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I had no real idea how to carve a microcontroller into a retro game computer, so I started by making a list of what I would like to achieve in this project. Such things as video resolution, color space and memory bandwidth were worked out for the initial prototype, but some of the specifications had to be later changed due to constraints in the video timing and sync generation system. Knowing that a television set would be used as a video screen, a horizontal resolution of 224 pixels across was chosen, and although this was slightly beyond the "accepted" limits of composite video, it would be just fine for a game system. I initially wanted to have 256 horizontal pixels, but due to the way the sync generator worked on multiples of the 3.579 MHz color burst frequency, choices became limited to 160, 224, or 320.
Having 320 horizontal pixels would have been nice, but then the host microcontroller would have to deal with a 9 bit X address and an 8 bit Y address, resulting in so many wasted cycles to compute the screen coordinates. The Commodore 64 could only push out 160 horizontal pixels in full 16 color mode, so my goal of 224 pixels with 256 colors was not bad as a comparison.
I continued to work out ideas and specifications on the notepad while taking shelter in the shade of a huge coral wall along the beach. The name "Lazarus-64" was penciled on the top of the notebook, and it seemed fitting considering the mythical character that rose from the dead. This project would basically revive the lost days of 8 bit computing using components that were actually available in the early 1980's such as 8 bit static RAM chips, 74 series logic gates, and a lot of tricky timing to carve out an NTSC signal. All of this retro hardware would then be "jacked" into modern 8 bit microcontroller that would basically act like a cartridge and CPU all in one.
A few months later when time allowed, I dug the Lazarus sketches out of my luggage and began to study the scary details of what it would take to actually generate a perfect NTSC signal to drive my video system out to a standard television screen. Some of my goals included not using any parts that were not available in 1980, so taking the easy way out by dropping in an NTSC video generator chip was not going to be an option. I dug deep into the old Atari documentation and NTSC specs, looking at what some of the old Jedi Masters such as Jay Miner (Atari 2600) did back in the days. At first, not much of this ancient data made much sense, but after some late nights the hairy details of the NTSC signal came into focus and I knew what it would take to make a color image on a television set.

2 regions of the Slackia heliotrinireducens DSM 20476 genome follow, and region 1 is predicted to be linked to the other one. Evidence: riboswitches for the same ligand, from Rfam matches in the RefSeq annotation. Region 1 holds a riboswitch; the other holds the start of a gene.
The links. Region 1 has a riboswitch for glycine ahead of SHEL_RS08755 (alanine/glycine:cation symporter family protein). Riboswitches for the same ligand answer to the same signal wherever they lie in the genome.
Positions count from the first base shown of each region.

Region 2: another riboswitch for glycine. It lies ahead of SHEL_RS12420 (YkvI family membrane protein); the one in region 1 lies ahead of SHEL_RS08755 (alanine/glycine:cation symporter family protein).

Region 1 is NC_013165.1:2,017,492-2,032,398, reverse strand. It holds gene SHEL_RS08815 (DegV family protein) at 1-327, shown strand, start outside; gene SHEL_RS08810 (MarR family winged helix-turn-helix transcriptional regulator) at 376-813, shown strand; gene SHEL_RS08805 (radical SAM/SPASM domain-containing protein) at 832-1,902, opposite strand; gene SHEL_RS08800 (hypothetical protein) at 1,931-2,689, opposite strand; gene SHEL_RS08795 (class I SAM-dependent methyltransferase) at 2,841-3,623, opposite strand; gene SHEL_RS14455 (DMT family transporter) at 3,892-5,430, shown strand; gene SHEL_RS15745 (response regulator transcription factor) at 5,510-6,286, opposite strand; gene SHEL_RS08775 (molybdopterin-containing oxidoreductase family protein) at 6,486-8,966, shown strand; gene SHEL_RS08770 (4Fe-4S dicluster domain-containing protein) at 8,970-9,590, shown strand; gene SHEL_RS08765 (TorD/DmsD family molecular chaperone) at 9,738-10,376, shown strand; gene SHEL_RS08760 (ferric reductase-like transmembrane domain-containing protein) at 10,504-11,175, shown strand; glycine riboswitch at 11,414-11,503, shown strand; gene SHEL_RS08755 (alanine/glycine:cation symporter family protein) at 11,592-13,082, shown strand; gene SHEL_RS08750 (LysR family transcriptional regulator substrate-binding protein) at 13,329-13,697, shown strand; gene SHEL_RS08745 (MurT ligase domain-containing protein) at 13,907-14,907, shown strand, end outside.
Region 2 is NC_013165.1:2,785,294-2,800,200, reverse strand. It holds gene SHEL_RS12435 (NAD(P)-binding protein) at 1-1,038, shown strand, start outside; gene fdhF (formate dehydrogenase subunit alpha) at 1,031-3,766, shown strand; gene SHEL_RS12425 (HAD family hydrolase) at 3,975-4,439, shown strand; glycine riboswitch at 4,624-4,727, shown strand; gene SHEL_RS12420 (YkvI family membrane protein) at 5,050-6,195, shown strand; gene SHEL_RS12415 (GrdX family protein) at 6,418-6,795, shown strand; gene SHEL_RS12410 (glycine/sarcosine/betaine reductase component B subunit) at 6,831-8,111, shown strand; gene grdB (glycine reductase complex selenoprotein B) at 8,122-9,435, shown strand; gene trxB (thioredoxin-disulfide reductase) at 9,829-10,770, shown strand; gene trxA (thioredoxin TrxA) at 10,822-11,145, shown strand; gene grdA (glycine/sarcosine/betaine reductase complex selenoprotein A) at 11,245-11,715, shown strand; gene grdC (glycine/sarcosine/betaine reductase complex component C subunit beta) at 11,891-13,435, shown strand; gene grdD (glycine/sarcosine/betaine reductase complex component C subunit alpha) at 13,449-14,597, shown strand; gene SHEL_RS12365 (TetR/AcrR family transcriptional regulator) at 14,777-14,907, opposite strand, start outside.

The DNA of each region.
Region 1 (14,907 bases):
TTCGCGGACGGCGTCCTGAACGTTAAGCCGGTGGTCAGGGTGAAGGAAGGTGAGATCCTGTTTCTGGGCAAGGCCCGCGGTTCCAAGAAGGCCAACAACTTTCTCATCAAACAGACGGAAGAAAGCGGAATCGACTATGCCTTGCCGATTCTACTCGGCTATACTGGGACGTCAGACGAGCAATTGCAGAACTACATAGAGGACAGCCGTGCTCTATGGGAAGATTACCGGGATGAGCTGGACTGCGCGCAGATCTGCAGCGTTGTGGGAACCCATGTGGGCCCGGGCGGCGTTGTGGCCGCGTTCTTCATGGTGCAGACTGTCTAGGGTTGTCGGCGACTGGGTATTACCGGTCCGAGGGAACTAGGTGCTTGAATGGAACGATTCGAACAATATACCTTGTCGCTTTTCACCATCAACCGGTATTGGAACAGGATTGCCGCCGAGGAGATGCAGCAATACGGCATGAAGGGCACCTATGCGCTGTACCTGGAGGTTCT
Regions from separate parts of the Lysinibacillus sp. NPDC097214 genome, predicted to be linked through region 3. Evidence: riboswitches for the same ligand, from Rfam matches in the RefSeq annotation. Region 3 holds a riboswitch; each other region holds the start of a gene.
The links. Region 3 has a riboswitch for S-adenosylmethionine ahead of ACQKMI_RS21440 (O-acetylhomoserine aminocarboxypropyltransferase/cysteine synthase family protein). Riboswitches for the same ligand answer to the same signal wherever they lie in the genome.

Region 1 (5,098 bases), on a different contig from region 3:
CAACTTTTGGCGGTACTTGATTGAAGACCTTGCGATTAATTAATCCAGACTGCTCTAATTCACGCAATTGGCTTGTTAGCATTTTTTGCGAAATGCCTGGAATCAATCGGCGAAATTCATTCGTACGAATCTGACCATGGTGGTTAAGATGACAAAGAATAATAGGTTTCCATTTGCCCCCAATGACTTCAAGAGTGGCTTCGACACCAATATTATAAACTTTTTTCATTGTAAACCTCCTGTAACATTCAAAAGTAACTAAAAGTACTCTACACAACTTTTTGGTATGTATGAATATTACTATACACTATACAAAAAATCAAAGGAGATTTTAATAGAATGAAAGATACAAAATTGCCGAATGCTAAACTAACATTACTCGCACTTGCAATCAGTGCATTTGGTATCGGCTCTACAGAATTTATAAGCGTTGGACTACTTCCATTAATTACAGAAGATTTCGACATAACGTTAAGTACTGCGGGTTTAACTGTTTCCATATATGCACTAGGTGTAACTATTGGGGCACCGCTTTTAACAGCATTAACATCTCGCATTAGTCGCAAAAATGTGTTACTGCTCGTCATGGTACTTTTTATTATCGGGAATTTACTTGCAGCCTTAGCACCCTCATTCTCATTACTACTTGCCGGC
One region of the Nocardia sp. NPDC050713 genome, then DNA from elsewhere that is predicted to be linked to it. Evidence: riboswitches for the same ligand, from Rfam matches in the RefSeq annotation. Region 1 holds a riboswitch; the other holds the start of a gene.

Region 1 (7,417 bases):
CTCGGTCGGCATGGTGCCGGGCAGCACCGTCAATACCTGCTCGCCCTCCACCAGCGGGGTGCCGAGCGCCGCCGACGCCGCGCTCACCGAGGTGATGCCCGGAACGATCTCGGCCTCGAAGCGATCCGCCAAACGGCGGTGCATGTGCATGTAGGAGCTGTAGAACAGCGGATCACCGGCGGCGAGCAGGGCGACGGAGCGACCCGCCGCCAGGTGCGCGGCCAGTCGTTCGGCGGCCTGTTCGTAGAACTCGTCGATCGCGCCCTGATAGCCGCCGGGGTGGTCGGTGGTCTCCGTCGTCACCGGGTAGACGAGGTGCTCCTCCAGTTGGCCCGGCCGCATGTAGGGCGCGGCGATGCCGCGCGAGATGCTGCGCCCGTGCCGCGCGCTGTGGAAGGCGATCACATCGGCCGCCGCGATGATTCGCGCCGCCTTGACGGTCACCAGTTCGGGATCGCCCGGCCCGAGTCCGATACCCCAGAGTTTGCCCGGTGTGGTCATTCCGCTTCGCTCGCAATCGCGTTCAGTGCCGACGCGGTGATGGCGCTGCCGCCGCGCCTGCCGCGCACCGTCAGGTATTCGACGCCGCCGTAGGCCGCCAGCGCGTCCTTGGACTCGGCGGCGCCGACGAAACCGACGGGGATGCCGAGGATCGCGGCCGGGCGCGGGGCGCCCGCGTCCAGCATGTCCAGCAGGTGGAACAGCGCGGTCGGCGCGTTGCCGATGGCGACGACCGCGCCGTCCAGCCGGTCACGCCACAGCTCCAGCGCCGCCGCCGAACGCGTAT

To make a stable video image with the number of colors I wanted, it would take about a eight 74HC series logic chips just for the chroma phase generator, but that certainly fit with the project goals of only using true retro components. Now the next step was to decide on how the host microcontroller would talk to the video memory as this would ultimately determine how much "power" the final project would have.
I decided very early in the prototyping phase that Lazarus-64 would squeeze as much bandwidth as possible out of the 70 nanosecond static RAM used as video memory, allowing the host microcontroller to read and write pixels at a blazing fast 14.318 MHz rate.
This may seem slow compared to modern video hardware, but compared to the game systems and computers of the 1980s, this is at least 20 times as fast. The Nintendo 8 bit console could not even reach half a megahertz of video bandwidth. So began the creation of what I call "The Lazarus-64 Memory Switcher" - the circuitry that makes this project both easy to program and lighting fast.
After several months of trial and error as well as 200 or more hand drawn circuit diagrams, I had a design that would meet all of my original requirements. Since each small circuit was only partially tested on a small breadboard, the next step would be to breadboard the entire system to see if it would actually work.